Assessable Contributions (label R)

    $0

    Gross income (label W)

    $244,200

    Exempt current pension income (label Y) (see note 1)

    $91,575

    Total assessable income (label V)

    $152,625

    Section D, Item 13 Income tax calculation statement (assumes the assets aren't segregated and the fund paid a pension for part of the year)

    Field

    Values

    Taxable income (label A)

    $152,625

    Tax on taxable income (label T1)

    $22,894

    Tax on no-TFN-quoted contributions (label J)

    $0

    Gross tax (label B)

    $22,894

    Subtotal 1(label T2)

    $22,894

    Subtotal 2 (label T3)

    $22,894

    Complying fund's franking credits tax offset (label E1)

    $62,000

    Refundable tax offsets (label E)

    $62,000

    Tax payable (label T5)

    $0

    Tax offsets refunds (label I)

    $39,106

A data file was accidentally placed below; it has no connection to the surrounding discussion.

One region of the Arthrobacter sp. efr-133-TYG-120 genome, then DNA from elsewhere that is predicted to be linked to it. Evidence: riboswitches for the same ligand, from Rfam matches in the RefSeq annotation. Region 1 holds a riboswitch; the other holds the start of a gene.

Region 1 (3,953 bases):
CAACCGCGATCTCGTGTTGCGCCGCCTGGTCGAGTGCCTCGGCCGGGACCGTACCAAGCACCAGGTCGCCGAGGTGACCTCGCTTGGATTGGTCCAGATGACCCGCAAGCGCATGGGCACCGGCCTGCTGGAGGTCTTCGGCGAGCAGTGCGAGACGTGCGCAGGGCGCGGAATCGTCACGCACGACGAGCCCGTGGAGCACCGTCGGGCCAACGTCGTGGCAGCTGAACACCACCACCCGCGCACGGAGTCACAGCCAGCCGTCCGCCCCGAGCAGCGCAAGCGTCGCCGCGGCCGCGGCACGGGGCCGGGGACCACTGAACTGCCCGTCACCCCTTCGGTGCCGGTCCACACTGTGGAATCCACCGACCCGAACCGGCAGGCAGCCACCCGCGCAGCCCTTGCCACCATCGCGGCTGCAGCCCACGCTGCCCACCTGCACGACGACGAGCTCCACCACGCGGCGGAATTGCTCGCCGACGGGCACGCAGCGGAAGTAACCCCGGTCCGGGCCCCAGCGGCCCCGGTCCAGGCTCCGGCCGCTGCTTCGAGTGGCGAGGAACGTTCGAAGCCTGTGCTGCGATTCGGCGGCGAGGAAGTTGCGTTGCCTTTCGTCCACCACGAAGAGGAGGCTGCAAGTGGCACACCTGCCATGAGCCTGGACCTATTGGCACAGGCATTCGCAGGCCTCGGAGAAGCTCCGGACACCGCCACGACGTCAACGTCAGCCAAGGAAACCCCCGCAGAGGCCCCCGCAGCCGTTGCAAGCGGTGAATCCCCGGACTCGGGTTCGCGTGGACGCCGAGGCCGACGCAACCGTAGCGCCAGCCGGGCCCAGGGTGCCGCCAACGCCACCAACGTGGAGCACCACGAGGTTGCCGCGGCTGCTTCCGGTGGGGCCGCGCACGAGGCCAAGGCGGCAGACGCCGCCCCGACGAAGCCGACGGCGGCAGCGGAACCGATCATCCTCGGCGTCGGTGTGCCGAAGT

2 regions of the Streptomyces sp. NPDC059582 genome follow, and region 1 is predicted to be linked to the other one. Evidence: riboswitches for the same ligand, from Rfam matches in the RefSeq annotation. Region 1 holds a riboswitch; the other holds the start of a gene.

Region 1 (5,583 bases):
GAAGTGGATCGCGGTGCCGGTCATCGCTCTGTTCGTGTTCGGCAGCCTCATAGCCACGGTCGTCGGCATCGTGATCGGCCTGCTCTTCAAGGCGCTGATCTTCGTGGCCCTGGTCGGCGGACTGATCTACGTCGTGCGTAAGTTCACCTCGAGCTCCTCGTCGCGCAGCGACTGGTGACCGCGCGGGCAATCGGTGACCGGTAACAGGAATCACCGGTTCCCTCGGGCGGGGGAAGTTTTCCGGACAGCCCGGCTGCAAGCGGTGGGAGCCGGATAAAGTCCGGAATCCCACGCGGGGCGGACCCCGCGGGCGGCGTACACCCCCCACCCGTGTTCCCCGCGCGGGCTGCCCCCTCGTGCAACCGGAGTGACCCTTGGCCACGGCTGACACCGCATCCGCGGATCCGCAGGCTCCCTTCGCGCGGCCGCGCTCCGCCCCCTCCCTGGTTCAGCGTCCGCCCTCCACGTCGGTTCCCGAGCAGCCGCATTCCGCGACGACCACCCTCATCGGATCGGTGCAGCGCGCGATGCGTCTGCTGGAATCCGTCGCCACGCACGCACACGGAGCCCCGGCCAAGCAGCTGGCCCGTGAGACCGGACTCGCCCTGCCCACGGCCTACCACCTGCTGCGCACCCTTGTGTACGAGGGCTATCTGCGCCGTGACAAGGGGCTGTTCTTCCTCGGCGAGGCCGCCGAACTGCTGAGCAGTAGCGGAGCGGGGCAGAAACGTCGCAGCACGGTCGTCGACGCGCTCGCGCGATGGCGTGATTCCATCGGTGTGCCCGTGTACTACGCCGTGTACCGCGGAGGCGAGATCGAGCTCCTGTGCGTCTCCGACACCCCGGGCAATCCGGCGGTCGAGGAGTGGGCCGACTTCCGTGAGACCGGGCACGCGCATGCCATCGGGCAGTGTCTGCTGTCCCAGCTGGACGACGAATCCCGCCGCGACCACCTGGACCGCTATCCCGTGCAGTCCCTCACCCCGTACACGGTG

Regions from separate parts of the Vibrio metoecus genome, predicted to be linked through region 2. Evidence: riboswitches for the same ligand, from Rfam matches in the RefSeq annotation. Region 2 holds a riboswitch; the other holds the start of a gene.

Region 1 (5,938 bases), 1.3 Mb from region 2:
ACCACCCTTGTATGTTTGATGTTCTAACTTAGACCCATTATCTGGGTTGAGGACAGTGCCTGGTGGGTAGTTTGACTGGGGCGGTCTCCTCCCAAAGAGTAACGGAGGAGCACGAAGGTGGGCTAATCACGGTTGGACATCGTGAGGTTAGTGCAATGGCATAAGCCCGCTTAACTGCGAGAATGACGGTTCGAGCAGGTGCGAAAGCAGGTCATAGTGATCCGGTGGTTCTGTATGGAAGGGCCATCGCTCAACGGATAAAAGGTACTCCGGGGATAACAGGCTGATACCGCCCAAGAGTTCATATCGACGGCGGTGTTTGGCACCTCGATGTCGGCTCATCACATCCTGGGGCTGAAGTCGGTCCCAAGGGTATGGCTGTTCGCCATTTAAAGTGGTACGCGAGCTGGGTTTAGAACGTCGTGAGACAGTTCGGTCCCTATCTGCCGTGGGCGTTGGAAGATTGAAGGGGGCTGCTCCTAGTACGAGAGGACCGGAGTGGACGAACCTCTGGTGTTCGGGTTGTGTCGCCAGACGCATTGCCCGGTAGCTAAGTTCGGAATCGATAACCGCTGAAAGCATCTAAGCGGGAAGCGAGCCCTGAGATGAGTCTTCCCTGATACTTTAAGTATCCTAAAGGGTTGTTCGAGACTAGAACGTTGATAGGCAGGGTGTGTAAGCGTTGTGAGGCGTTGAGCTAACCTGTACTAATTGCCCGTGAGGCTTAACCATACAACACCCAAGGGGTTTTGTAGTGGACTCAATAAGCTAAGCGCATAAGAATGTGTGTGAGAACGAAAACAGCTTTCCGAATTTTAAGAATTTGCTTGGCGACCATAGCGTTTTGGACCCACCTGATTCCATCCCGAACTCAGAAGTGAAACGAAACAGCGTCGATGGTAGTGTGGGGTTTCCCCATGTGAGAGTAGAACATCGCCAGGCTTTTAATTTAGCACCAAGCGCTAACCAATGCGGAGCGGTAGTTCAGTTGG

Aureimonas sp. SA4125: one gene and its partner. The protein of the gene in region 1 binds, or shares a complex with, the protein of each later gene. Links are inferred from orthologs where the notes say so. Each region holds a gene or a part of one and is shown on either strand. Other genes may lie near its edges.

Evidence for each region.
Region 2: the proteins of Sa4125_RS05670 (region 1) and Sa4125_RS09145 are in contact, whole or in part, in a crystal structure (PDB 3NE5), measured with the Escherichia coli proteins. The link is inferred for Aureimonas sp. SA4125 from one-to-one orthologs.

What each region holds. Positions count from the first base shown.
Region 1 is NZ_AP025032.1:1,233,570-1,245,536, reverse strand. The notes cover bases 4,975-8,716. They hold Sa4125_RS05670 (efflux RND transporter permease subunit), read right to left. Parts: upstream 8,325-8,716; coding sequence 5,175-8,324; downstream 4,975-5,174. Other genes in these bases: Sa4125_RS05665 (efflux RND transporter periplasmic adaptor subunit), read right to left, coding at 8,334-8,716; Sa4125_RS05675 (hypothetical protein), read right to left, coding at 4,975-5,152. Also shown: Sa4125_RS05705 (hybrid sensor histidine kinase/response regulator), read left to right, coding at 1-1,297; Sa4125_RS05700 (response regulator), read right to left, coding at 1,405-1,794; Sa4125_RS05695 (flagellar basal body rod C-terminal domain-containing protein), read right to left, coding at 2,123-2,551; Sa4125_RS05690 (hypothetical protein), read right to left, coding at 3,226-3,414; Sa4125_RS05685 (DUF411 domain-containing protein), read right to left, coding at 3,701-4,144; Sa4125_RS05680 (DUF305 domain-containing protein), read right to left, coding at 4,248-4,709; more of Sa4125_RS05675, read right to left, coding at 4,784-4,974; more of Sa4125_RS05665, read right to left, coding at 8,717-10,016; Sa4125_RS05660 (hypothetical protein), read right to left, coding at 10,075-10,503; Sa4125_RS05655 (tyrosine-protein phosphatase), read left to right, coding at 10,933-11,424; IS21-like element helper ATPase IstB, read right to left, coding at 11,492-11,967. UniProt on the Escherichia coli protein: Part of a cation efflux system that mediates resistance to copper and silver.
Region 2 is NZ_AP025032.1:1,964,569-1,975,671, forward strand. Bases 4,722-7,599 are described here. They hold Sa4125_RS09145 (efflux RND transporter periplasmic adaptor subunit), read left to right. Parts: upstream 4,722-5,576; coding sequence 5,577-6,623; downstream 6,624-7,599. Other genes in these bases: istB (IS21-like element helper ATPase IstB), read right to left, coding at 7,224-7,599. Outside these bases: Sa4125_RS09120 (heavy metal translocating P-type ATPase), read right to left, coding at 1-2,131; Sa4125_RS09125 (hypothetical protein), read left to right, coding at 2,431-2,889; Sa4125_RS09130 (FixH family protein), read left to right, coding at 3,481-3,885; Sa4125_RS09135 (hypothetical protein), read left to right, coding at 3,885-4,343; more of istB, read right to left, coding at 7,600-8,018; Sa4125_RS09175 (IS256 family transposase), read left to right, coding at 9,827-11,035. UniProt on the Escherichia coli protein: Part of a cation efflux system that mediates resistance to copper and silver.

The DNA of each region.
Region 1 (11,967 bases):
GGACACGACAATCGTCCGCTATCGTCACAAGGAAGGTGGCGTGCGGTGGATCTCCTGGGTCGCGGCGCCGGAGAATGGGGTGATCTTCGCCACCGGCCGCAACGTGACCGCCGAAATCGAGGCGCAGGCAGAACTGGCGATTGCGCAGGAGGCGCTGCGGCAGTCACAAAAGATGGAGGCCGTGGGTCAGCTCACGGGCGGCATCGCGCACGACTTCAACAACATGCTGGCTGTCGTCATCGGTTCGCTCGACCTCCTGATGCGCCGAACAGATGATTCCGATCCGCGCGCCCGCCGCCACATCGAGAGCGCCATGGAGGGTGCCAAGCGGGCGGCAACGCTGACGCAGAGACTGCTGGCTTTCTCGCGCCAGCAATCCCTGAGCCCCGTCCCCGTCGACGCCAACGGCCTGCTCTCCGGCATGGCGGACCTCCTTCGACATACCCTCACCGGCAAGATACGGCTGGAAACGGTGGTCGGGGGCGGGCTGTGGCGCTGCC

Supervisory levy (label L)

    $259

    Total amount due or refundable (label S)

    $38,847
    (refund)

    Note that you should also include ECPI in Section A label 10 A of the SMSF annual return.

    Note 1: As the assets are not segregated, the amount shown here is 75% of the ECPI that would be calculated for the pensioner if the pension had been payable for the full year.

    If assets in a fund aren't segregated and a member starts an income stream, the ECPI deduction for that year is the amount of income attributable to the pensioner apportioned from the start date of the pension – that is, if the pension started on 1 March, the ECPI deduction would be 25% of the income attributed to the member (assuming no contributions or special income was received).

    End of example

     

    Example 4: assumes the assets are segregated and the fund paid a pension for part of the year

    This example is the same as example 3, except that the assets are segregated.

    This would be shown on the SMSF annual return as follows:

    Section B, Item 11 Income (assumes the assets are segregated and the fund paid a pension for part of the year)